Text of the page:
The author of Genesis has regarded Abraham as a purely historical personage; he writes of him with an evident predilection, and views him in the light of a righteous and pious emir, similar in rank and character to Job, and deemed worthy by Jehovah himself of being favoured with repeated promises. Abraham appears indeed to have been the ideal of a pious worshiper of Jehovah, and is gifted with all the virtues to which the devout Israelite attached the greatest importance. And thus, whatever fiction may have been at the basis of the legend, the narrative itself retains a high permanent moral value throughout all ages.

Verbally speech, and signifying the same as the goddess Vâch, who, according to the Veda, assisted in the creation : see Bopp, Conjugationssyst.

p. 290.

In Euseb. ep. Ev. 9, 16. I See Koran, Sur. 6, 75.

APPENDIX

TO VOLUME II.

1. General Summary of Genesis, Chapter X., on the Genea

logy of Ancient Nations, by Professor Francis Newman, (p. 273).

[“Sons of Japheth:--the Cimmerians, Scythians, Medes, Armenians, Phrygians, etc., Greeks, Cyprians, Sicilians, Spaniards, etc. etc.

“Sons of Ham:- Æthiopians, Arabians of the south and east, Egyptians, Philistines, Libyans and Canaanites, Phænicians. Among these Arabians descended from Cush was Nimrod, founder of the first Babylonian empire.

“Sons of Shem :-Elymæans, Assyrians, etc., Syrians, Northern Arabs (sons of Joktan).”

Judged of by the test of language, this table of national pedigrees does not wholly satisfy modern criticism. We place the Assyrians, Syrians, and Northern Arabs in the same class with the Canaanites, Phænicians, and Philistines; since the difference of language between the Syrians and Canaanites can scarcely have been greater than that of mere dialect. On the contrary, the language of the Egyptians seems to be separated from that of Canaan and Assyria by a great chasm. The sons of Japheth, as above assigned, comprehend the nations named by us Indo-European, from the remarkable connections of lan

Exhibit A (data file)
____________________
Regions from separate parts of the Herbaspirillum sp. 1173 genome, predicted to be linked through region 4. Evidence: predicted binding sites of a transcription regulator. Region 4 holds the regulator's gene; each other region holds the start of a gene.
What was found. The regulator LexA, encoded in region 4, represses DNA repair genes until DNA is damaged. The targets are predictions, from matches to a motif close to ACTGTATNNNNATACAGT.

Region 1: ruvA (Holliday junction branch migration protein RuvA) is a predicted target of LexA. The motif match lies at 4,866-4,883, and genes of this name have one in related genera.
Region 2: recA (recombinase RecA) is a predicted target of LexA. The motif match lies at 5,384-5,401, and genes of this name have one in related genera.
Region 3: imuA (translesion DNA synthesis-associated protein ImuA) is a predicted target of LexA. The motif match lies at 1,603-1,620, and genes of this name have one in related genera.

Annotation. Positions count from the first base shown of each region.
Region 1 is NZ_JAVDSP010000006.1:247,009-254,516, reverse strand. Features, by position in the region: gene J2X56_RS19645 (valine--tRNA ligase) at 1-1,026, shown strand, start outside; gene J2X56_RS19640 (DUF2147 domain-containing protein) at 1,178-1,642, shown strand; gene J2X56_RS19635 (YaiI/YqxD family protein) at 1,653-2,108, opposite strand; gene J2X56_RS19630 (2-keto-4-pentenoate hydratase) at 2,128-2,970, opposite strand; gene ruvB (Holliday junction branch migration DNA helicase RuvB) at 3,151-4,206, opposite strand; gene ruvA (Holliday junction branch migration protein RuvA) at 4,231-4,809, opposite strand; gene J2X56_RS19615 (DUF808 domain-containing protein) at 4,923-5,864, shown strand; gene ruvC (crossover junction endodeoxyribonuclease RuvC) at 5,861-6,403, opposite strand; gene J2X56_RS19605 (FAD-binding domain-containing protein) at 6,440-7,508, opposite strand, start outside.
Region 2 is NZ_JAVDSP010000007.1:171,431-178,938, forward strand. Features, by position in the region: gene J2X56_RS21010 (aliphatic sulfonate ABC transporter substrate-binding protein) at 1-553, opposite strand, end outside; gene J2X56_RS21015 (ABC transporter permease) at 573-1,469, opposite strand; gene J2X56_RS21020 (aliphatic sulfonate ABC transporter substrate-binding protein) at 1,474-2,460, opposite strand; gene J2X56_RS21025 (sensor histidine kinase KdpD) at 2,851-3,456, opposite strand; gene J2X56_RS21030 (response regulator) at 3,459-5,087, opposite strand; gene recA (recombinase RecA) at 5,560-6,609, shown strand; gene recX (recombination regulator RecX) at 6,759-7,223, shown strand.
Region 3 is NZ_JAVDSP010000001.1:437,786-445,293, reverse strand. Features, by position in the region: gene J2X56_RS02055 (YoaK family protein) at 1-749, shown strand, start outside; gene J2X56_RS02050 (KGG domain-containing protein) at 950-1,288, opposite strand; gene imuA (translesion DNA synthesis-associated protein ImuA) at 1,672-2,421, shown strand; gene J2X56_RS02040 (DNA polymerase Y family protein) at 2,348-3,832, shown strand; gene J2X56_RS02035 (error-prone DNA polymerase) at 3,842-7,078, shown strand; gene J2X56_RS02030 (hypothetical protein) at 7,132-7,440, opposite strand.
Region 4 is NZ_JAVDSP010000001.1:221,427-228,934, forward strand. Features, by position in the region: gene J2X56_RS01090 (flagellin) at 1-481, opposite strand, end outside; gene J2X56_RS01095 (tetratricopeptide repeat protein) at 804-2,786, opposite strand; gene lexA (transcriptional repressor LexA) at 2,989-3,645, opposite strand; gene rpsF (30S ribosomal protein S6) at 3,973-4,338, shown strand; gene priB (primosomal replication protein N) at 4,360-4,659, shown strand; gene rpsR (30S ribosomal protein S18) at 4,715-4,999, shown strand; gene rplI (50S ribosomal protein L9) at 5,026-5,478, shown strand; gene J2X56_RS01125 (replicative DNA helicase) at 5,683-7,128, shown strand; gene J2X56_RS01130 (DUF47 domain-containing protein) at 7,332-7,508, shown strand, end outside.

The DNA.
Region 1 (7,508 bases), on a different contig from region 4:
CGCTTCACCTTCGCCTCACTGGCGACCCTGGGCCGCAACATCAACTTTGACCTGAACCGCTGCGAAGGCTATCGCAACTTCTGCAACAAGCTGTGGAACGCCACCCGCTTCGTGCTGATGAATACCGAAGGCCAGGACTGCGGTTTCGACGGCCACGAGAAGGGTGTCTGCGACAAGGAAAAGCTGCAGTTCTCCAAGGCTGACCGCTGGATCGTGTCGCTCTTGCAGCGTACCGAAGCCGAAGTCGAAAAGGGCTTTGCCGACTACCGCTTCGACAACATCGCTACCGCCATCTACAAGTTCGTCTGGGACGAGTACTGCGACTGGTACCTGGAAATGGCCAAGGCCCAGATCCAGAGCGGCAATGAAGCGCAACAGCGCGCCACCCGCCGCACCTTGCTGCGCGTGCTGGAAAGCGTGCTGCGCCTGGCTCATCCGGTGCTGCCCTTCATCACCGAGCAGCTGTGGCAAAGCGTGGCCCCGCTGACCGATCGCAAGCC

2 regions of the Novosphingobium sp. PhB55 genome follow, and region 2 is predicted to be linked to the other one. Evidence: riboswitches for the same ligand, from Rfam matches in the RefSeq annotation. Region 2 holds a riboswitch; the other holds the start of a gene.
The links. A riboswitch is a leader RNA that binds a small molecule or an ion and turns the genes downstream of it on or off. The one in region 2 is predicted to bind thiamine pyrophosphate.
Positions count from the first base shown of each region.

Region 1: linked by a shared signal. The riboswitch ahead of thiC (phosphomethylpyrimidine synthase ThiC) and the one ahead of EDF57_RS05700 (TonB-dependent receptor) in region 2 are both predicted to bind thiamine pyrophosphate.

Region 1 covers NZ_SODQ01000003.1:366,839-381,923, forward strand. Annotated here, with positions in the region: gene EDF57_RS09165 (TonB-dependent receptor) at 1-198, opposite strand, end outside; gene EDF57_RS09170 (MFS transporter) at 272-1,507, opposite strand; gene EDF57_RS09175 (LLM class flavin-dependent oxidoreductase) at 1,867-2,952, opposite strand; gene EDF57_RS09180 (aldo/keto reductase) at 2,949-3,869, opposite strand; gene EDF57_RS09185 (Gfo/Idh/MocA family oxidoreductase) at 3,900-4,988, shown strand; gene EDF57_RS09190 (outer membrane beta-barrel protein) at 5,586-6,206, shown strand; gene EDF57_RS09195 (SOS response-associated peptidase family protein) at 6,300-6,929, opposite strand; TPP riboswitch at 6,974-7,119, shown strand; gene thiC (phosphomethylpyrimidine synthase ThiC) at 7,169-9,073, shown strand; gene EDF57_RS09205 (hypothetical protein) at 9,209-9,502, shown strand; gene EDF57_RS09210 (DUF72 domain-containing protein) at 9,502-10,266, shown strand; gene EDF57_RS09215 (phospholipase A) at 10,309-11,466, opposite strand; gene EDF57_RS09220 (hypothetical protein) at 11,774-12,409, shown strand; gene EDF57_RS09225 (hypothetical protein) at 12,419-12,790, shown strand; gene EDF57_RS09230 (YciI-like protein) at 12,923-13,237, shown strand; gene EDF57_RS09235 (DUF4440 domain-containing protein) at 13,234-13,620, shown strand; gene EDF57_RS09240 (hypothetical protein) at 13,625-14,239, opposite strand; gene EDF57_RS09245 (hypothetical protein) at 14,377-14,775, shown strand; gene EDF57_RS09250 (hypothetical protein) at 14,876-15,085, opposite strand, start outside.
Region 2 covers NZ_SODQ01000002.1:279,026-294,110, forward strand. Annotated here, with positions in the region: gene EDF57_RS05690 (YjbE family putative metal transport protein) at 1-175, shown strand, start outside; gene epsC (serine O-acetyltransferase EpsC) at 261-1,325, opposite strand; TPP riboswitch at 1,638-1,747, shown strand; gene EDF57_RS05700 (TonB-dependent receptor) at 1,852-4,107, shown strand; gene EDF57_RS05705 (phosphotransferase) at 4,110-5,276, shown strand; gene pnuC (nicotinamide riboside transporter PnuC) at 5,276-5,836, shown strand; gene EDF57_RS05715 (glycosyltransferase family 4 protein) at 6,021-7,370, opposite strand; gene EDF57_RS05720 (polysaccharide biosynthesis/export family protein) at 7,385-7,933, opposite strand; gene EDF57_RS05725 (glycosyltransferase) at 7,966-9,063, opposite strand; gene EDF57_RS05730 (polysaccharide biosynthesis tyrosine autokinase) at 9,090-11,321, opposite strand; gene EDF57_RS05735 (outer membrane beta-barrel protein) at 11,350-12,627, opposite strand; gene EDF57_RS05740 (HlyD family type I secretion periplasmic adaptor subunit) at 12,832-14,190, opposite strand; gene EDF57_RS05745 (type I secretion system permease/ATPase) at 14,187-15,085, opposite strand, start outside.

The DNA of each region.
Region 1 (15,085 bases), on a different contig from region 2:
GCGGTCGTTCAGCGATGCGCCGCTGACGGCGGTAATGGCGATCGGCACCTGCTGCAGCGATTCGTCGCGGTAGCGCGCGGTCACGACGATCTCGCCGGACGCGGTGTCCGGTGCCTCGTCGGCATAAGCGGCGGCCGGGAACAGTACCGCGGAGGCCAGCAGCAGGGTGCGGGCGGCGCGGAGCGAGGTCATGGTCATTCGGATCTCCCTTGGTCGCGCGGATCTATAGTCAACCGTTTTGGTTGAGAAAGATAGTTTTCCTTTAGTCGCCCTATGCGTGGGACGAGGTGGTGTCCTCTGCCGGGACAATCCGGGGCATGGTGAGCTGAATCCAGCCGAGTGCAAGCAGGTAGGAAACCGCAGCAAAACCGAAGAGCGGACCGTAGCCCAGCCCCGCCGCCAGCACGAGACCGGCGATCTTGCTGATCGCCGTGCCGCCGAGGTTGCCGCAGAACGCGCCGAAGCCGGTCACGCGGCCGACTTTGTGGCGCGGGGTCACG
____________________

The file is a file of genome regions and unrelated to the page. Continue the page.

VOL. II.

T

guage ; and if by “Magog" is understood the ancient Scythians (whom the Latins called Sarmatians, and who seem to have been progenitors of the modern Sclavonians), no exception can be taken to this arrangement. Concerning “Gomer" (the Cimmerians) we know too little to assert anything. It may be questioned whether the nations of “ High Asia,” i. e. the Tartars, Mongols, Tungusians, etc., are mentioned at all in the enumeration. They were wholly unknown in Palestine until after Mahommed. Of Europe only the southern coasts were known to the Hebrews, and those discontinuously; so that Greece, Sicily, or Italy, as well as Spain, were spoken of as islands. The sons assigned to Javan (or Ion, láwv in old Greek) are Elishah (i.e. Hellenes, or Æoli?), Tarshish i.e. Tartessus or southern Spain), Kittim (Cyprians and other islanders ?), and Dodanim (quite uncertain). There is no impropriety in treating the colonists of the greater part of the northern coast of the Mediterranean as of the same great stock, the Indo-European, or indeed as belonging to one branch of it, the Pelasgian or Italo-Greek division. It is going further to call them all descendants of láwv; yet out of the darkness of Greek antiquities even this cannot be absolutely disproved. Much more open to exception is the mention of Tarshish as a son of Javan ; for we have every reason to doubt whether Tartessus contained more than two classes of inhabitants : lst, the native Spaniards, or Iberians, whose language survives in the Basque, and proves them to be a race wholly opposed to the Greeks or to the Indo-European tribe; 2nd, the Phænician or Carthaginian colonists, who belong to Ham in the Biblical register, and to the Syro-Arabians in our estimation. If there was any third element in the Tartessian population, it is likely to have been Libyan or Numidian, but certainly not Greek. It was natural for a Hebrew writer, who knew nothing of Tarshish but its general geographical position, to take for granted that its population was allied by blood to that of Sicily and Greece.]